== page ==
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Canon Part V: Concluding Remarks

September 5, 2011
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In the very first canon article I stated that one reason to write about canon was because, “Catholics often assert that the early Church is responsible for the canon, while Protestants often see the canon as the thing that created the Church.” In this article I intend to expound upon my own answer to this quandary which, I believe, will make nobody at all happy.

Let’s start with the idea that the canon created the Church. The idea here is that the New Testament documents shaped the church and that the canon was in some sense self-evident. Obviously the New Testament did shape the Church. However, it’s also obvious that the canon was not entirely self-evident. If we return to the list of books I found to be of disputed status by the Church Fathers, we see that they include nine books that were eventually included in the canon and seven that were not. Obviously, the canon is composed neither of entirely undisputed books or of all the books that were ever proposed for it. Instead, the canon is composed of a set of books that was worked out through careful, and extremely lengthy, deliberation. The Church had a clear hand in the formation of the canon. This is perhaps even easier to see in the Old Testament where Protestants exclude a number of books used by both the Catholics and the Orthodox and the Catholics and the Orthodox differ to a smaller degree over these same books.

So did the Church create the canon? Again, this runs across some real issues. When the Church asked the question, “What should be canonical?” they were asking the question, “What is valid?” Unless one wishes to take the stance that the Church wrote the canonical books to suit their purposes without regard to the truth (in which case the question of the canon is much less important since it’s all lies) the Church’s canonical issue has always been one of identification, not creation. So while the Church creates the canon in one sense it is also possible for it to do this wrong – there’s a right way to do the task that could not be overridden by Church decree.

My actual view on this topic is probably obvious already: neither statement is true but both are true. The interplay between the canon and the Church starts in the writing of the canonical books. When Paul sits down and writes a letter to Corinth he writes what the church in Corinth needs to be told, but he is also writing what is true whether or not the Corinthians want it to be. The early traditions say that John wrote his gospel to cover things he felt Matthew, Mark, and Luke had skipped. Again, he wrote what was true regardless of the Church but also in response to the church’s needs.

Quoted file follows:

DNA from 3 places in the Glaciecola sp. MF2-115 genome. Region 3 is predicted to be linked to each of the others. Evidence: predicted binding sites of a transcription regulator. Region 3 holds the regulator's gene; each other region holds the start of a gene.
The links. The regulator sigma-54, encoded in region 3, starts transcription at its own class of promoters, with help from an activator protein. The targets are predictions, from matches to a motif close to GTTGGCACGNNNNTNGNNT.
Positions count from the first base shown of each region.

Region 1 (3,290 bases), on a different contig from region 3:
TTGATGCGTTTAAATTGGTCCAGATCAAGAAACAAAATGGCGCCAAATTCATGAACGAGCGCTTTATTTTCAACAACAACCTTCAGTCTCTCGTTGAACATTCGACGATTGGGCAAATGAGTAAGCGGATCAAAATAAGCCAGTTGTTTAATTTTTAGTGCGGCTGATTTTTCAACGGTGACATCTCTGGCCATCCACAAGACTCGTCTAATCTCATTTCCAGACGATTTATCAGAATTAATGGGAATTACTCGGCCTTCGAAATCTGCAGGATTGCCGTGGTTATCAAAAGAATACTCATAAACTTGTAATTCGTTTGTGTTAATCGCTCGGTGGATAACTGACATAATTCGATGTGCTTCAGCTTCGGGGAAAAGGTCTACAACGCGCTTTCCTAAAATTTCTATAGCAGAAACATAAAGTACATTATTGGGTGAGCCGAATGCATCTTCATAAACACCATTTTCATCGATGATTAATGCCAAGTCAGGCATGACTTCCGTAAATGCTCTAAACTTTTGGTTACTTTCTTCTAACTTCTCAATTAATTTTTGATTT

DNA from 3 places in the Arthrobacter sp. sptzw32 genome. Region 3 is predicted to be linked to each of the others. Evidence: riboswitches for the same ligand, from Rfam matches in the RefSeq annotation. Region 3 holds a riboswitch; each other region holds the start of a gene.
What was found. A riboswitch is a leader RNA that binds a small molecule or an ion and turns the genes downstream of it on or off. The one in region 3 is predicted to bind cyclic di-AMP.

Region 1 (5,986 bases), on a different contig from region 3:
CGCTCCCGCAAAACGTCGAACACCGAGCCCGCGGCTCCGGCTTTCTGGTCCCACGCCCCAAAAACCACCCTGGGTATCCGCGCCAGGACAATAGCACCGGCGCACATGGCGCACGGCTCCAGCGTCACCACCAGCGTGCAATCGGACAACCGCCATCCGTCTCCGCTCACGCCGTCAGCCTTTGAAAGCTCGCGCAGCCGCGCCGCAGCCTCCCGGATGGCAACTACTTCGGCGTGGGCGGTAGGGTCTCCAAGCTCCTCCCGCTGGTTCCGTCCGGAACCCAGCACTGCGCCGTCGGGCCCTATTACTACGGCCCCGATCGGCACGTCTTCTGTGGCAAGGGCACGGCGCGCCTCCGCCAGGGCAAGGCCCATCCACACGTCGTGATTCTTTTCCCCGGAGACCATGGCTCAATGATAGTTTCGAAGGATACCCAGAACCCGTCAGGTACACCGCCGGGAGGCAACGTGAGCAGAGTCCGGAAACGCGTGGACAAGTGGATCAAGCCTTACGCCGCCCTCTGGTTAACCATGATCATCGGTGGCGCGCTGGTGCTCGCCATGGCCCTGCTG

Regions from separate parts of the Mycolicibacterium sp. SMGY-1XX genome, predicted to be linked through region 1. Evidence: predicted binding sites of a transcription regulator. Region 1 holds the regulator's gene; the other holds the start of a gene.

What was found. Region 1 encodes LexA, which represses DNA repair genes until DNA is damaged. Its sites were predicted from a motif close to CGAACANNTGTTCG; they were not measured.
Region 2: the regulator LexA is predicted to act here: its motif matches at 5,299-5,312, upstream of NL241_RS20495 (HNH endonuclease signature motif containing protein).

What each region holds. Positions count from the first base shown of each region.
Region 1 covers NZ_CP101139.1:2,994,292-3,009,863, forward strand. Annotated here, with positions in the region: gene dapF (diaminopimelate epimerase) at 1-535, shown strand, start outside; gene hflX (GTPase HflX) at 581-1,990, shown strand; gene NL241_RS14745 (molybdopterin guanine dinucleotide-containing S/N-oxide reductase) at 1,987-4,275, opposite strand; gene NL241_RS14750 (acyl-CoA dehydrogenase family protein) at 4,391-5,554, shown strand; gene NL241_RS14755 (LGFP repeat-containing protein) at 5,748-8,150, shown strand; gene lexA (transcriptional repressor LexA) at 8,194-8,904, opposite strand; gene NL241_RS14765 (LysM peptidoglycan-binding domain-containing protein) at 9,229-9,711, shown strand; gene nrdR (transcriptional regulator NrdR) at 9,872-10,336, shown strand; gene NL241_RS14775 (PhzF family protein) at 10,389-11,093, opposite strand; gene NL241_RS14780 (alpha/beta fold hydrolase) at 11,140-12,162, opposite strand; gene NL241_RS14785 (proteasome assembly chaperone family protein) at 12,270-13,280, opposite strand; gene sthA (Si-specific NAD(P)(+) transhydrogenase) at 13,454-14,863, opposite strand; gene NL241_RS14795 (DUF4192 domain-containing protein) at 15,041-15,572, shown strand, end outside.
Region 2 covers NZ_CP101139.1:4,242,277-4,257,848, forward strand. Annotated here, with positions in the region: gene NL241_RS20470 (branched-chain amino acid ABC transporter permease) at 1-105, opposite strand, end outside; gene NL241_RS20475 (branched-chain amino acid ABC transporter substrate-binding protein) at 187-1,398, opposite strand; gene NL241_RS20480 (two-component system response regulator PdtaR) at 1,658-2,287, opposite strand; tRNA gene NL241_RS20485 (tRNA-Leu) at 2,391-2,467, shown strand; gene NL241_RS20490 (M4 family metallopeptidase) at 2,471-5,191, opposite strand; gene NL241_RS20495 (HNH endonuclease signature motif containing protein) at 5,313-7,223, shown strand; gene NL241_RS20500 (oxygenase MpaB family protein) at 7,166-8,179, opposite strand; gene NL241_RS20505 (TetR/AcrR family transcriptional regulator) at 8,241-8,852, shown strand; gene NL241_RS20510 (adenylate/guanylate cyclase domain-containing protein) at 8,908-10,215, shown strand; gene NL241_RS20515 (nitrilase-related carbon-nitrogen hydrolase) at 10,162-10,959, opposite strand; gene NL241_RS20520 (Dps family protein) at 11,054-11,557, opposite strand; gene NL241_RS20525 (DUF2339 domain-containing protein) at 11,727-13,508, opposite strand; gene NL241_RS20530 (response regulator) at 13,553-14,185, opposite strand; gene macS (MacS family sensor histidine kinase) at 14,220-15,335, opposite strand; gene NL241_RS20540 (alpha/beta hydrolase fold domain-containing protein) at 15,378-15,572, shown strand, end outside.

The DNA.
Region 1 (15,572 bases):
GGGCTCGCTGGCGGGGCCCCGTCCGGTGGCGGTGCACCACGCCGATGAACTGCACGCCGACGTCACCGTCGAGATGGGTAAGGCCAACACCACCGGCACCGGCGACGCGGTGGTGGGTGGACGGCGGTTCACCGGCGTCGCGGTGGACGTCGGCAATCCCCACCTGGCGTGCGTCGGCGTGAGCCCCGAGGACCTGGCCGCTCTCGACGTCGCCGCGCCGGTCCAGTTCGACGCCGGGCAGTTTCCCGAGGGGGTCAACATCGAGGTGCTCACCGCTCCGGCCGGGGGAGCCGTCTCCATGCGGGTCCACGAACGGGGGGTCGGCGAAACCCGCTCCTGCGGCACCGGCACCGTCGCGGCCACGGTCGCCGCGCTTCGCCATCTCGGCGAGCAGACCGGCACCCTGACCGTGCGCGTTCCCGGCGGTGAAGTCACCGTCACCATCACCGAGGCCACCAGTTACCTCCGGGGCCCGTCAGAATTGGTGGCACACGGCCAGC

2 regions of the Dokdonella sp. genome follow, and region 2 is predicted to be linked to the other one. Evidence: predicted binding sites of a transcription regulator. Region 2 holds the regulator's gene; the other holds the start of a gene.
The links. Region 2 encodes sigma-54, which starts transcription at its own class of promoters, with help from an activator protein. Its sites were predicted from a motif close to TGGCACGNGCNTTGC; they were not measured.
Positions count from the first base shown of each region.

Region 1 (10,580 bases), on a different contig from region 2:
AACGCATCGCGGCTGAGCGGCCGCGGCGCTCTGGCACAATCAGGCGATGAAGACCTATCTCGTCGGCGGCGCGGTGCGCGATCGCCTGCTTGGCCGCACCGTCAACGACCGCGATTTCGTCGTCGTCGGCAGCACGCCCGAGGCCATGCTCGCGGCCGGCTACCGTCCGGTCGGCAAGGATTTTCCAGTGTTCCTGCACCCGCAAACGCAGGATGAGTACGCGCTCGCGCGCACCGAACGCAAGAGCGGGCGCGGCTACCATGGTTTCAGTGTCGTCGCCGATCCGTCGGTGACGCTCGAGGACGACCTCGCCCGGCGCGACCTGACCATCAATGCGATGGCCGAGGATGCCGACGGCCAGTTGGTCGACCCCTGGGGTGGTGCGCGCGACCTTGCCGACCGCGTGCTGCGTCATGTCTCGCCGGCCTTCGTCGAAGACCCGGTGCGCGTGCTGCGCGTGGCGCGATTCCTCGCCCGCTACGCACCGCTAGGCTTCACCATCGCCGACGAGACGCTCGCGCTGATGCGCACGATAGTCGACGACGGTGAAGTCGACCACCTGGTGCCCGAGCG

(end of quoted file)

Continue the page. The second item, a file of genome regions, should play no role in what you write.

This interplay refuses to break down into something simple. When Athanasius writes his 39th Festal Epistle and lays out a canon list for his diocese, he is creating a canon but also appealing to that which is true regardless of what he says. The early Church writes the books of the New Testament and the teachings of the New Testament (which exist before they are written down) shape the Church. The collection of New Testament books continues to shape the Church and the Church continues to sort through the books and understand what they are and where they go.

Of course, the impulse to describe this process as either “the Church creates the canon” or “the canon creates the Church” is not always ignorance of the complicated process. It can also be an appeal to authority. Does final authority rest in the canon as interpreted by the individual, who could re-create the Church from the canon, or does final authority rest in the Church without which the canon could not be known or understood? Each story suggests the primacy of one or the other. I’ve commented before on the issue of unbound individual interpretation but the issue of authority remains.

And, I’m afraid, when it comes to final authority I am going to refuse simple answers here, too. Part of the problem here is the interconnectedness of all the elements. We read the Bible because it reveals God to us and we consult Church tradition to improve our reading. A challenge to the Bible is a challenge to the tradition that interprets it, while a challenge to the tradition is a challenge to our understanding of that same Bible. Obviously, I am here viewing the Bible as the more of a direct source of authority, but the system is too complex to simply throw out the intermediary. Simple answers will not come out of complex systems like this.

Of course, all is not lost. Simple answers may be nice but they aren’t necessary unless one wishes to posit that God is primarily interested in the information in our heads. We can deal with a complex system where we must always be trying to discern what is right as long as we recognize that God is more concerned with this attempt than with its success. If you honestly believe that God will light you on fire for eternity because you made an honest mistake in picking a church then I suppose my lack of definite answers is terrifying. I myself, however, prefer to say that each one should be convinced in his own mind. The one who chooses one path should choose it because he believes it is right, to the glory of God. The one who chooses the other should choose it because he believes it is right to the glory of God.

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